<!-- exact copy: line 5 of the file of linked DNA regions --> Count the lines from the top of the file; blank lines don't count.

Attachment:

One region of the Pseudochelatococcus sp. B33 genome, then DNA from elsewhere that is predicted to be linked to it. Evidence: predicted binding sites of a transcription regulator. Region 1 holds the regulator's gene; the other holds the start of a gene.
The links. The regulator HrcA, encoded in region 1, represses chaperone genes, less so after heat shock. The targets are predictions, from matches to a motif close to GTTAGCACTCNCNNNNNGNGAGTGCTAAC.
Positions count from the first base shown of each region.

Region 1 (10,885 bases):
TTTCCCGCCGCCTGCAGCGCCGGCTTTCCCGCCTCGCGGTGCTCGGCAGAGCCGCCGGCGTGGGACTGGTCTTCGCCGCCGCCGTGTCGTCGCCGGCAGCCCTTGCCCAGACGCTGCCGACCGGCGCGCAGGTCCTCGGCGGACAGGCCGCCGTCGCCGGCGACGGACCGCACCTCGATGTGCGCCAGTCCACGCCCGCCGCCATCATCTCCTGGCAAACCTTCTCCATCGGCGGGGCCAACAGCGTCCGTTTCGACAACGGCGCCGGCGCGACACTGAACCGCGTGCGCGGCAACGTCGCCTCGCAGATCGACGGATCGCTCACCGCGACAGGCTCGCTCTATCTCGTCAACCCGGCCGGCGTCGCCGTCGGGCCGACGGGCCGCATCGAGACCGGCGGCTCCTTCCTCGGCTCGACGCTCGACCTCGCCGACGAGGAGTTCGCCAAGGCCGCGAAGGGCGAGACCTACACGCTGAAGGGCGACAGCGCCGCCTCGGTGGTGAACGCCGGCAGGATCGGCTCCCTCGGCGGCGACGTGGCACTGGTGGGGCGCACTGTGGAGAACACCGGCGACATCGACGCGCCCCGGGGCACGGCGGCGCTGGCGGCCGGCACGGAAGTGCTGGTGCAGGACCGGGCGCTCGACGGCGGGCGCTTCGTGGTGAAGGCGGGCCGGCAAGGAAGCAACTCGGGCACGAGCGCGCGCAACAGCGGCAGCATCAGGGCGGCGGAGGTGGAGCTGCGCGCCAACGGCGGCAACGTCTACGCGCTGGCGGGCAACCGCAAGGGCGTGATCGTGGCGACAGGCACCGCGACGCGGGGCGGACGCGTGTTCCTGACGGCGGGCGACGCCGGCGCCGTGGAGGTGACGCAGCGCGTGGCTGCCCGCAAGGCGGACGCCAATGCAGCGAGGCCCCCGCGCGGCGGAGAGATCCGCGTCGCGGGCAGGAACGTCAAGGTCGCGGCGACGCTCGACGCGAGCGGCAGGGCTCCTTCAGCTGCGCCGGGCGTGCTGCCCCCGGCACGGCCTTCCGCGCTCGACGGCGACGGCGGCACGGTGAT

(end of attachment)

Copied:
TTTCCCGCCGCCTGCAGCGCCGGCTTTCCCGCCTCGCGGTGCTCGGCAGAGCCGCCGGCGTGGGACTGGTCTTCGCCGCCGCCGTGTCGTCGCCGGCAGCCCTTGCCCAGACGCTGCCGACCGGCGCGCAGGTCCTCGGCGGACAGGCCGCCGTCGCCGGCGACGGACCGCACCTCGATGTGCGCCAGTCCACGCCCGCCGCCATCATCTCCTGGCAAACCTTCTCCATCGGCGGGGCCAACAGCGTCCGTTTCGACAACGGCGCCGGCGCGACACTGAACCGCGTGCGCGGCAACGTCGCCTCGCAGATCGACGGATCGCTCACCGCGACAGGCTCGCTCTATCTCGTCAACCCGGCCGGCGTCGCCGTCGGGCCGACGGGCCGCATCGAGACCGGCGGCTCCTTCCTCGGCTCGACGCTCGACCTCGCCGACGAGGAGTTCGCCAAGGCCGCGAAGGGCGAGACCTACACGCTGAAGGGCGACAGCGCCGCCTCGGTGGTGAACGCCGGCAGGATCGGCTCCCTCGGCGGCGACGTGGCACTGGTGGGGCGCACTGTGGAGAACACCGGCGACATCGACGCGCCCCGGGGCACGGCGGCGCTGGCGGCCGGCACGGAAGTGCTGGTGCAGGACCGGGCGCTCGACGGCGGGCGCTTCGTGGTGAAGGCGGGCCGGCAAGGAAGCAACTCGGGCACGAGCGCGCGCAACAGCGGCAGCATCAGGGCGGCGGAGGTGGAGCTGCGCGCCAACGGCGGCAACGTCTACGCGCTGGCGGGCAACCGCAAGGGCGTGATCGTGGCGACAGGCACCGCGACGCGGGGCGGACGCGTGTTCCTGACGGCGGGCGACGCCGGCGCCGTGGAGGTGACGCAGCGCGTGGCTGCCCGCAAGGCGGACGCCAATGCAGCGAGGCCCCCGCGCGGCGGAGAGATCCGCGTCGCGGGCAGGAACGTCAAGGTCGCGGCGACGCTCGACGCGAGCGGCAGGGCTCCTTCAGCTGCGCCGGGCGTGCTGCCCCCGGCACGGCCTTCCGCGCTCGACGGCGACGGCGGCACGGTGAT